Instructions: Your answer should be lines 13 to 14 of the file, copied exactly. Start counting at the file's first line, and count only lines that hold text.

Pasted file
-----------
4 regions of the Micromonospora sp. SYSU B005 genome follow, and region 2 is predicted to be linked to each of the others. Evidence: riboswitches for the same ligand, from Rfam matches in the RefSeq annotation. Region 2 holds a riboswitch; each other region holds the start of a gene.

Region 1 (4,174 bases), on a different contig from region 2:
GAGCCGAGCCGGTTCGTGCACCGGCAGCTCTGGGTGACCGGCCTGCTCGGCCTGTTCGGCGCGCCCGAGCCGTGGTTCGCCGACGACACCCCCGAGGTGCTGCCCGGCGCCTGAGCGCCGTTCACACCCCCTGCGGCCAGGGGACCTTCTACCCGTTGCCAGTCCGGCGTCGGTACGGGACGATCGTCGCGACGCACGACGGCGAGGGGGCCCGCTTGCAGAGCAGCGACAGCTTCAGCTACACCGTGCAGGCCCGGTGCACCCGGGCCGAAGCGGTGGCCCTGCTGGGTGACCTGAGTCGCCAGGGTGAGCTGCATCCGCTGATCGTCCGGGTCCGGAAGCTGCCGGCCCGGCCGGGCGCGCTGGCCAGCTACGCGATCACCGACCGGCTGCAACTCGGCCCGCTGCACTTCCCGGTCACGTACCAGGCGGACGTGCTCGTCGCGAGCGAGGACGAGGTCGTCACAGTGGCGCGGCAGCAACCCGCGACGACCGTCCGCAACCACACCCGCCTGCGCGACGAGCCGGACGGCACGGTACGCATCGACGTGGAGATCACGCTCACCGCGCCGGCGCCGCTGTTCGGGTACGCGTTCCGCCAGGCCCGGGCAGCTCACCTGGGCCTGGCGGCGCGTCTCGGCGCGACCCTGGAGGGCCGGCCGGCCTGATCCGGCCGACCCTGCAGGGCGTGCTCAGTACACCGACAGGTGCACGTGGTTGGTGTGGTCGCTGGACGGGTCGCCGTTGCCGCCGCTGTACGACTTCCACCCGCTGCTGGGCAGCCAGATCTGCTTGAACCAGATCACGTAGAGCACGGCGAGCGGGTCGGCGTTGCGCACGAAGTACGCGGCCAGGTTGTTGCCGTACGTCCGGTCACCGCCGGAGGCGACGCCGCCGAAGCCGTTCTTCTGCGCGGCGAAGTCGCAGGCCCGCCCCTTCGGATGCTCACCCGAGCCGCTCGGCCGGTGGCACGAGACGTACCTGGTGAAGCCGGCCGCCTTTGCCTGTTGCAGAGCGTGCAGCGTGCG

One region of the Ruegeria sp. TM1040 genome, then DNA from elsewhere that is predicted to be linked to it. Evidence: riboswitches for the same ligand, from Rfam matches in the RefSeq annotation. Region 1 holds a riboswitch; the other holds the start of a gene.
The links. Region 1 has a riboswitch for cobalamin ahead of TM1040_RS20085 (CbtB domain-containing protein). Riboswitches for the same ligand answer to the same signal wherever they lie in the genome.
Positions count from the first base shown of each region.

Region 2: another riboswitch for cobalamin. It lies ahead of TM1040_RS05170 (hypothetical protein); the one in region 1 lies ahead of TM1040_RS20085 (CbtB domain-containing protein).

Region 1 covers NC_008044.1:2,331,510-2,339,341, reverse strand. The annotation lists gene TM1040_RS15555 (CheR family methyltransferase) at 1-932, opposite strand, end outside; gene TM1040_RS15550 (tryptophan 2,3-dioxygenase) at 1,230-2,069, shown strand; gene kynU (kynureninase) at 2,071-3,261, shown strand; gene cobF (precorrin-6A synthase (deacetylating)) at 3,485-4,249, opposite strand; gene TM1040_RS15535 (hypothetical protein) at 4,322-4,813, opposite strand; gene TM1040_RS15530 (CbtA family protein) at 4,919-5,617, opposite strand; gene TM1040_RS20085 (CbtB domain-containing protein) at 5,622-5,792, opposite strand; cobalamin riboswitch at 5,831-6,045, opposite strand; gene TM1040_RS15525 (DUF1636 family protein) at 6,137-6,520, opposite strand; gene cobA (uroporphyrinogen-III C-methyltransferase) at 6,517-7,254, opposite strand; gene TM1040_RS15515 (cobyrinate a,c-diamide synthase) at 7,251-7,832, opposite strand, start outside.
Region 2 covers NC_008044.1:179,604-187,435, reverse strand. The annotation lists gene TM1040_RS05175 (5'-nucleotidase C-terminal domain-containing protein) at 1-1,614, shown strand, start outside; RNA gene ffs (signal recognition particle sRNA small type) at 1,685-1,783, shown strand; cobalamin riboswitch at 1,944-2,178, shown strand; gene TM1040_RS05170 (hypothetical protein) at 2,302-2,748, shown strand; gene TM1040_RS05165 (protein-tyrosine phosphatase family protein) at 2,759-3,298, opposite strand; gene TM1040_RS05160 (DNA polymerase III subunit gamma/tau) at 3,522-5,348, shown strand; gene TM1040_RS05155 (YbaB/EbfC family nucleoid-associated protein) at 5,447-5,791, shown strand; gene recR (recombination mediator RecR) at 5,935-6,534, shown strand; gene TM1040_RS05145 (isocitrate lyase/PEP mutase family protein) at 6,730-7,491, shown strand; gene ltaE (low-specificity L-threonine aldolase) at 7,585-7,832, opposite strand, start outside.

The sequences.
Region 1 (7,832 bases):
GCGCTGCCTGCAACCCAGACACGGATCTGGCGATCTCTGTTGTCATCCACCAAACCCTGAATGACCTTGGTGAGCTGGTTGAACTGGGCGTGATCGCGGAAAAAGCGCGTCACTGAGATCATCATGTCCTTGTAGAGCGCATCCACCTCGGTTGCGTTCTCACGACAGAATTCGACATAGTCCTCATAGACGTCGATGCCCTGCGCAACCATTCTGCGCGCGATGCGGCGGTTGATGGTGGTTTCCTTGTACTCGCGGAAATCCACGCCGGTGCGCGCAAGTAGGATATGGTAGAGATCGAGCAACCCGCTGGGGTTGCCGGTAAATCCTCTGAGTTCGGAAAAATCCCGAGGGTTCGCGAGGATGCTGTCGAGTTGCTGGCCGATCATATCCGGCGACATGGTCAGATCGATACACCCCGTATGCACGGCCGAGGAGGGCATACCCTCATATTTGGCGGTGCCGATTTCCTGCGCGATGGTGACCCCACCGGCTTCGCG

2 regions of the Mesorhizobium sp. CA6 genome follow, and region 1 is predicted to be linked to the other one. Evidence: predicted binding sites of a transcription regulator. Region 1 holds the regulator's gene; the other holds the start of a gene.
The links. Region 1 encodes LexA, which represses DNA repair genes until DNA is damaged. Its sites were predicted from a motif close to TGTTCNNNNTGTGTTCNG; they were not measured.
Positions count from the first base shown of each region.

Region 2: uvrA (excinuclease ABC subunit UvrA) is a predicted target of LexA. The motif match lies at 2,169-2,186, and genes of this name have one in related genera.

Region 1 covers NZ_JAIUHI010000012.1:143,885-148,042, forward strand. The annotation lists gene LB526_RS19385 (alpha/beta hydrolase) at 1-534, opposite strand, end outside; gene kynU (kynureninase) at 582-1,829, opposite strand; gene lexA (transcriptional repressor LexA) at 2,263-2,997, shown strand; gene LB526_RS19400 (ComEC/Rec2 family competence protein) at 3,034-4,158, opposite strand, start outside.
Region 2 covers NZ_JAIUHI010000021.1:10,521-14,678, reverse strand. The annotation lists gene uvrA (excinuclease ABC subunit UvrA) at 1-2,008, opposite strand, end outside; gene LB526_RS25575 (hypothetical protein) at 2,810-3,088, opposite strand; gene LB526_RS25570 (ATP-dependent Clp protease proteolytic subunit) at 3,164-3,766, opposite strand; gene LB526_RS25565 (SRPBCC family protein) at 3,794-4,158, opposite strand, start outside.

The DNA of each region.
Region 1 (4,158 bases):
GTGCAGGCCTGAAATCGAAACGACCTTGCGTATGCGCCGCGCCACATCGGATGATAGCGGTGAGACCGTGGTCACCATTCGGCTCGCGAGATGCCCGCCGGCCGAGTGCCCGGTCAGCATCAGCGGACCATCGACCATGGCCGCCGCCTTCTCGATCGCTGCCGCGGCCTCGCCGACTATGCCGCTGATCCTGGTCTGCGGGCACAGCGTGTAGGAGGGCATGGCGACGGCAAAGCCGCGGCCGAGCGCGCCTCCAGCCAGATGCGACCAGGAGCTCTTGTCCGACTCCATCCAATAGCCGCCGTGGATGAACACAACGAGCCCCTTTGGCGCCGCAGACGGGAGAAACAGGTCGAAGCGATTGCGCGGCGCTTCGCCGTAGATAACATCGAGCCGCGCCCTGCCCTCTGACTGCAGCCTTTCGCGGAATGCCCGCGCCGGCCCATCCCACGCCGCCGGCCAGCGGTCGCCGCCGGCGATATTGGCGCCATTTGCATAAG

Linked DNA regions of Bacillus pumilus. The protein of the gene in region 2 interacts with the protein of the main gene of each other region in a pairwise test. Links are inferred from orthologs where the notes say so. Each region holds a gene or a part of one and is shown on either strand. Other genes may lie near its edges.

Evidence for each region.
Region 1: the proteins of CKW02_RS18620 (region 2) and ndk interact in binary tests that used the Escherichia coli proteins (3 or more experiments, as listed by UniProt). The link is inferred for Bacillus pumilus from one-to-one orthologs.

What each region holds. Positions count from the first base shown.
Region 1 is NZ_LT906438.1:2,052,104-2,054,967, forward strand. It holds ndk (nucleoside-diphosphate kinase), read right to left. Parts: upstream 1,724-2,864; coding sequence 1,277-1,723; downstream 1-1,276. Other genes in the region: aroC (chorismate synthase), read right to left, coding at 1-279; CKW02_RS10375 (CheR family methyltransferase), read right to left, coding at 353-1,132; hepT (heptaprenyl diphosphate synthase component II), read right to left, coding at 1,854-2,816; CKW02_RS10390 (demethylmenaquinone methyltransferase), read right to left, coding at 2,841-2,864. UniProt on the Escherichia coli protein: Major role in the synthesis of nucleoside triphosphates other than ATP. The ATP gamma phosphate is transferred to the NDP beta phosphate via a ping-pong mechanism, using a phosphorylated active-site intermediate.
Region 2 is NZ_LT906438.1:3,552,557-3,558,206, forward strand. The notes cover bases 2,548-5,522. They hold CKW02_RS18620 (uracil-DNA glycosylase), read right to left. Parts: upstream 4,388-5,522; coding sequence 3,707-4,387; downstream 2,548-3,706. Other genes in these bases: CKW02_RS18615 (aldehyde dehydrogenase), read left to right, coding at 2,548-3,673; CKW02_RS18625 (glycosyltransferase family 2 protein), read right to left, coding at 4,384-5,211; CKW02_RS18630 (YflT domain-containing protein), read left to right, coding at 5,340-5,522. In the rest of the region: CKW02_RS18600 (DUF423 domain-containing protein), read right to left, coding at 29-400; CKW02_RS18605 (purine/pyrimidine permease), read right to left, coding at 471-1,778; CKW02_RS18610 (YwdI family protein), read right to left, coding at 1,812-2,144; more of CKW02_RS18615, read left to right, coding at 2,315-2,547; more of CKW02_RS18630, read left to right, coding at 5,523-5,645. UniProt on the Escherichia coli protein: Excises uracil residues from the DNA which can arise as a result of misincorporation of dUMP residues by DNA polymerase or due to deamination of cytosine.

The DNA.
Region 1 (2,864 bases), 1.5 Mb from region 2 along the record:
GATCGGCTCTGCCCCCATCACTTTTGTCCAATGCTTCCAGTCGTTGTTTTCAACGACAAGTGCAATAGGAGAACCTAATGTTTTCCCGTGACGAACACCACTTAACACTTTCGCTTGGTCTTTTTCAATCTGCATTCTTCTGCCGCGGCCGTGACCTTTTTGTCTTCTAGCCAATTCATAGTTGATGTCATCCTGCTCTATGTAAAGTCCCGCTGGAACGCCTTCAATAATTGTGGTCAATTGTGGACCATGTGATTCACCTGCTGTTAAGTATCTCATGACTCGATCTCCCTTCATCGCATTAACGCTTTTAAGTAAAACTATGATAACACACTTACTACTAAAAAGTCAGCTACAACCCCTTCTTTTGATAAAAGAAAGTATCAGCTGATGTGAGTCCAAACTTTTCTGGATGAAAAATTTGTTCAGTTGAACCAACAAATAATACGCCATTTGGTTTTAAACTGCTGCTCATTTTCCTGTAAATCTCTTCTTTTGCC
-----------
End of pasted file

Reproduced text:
2 regions of the Mesorhizobium sp. CA6 genome follow, and region 1 is predicted to be linked to the other one. Evidence: predicted binding sites of a transcription regulator. Region 1 holds the regulator's gene; the other holds the start of a gene.
The links. Region 1 encodes LexA, which represses DNA repair genes until DNA is damaged. Its sites were predicted from a motif close to TGTTCNNNNTGTGTTCNG; they were not measured.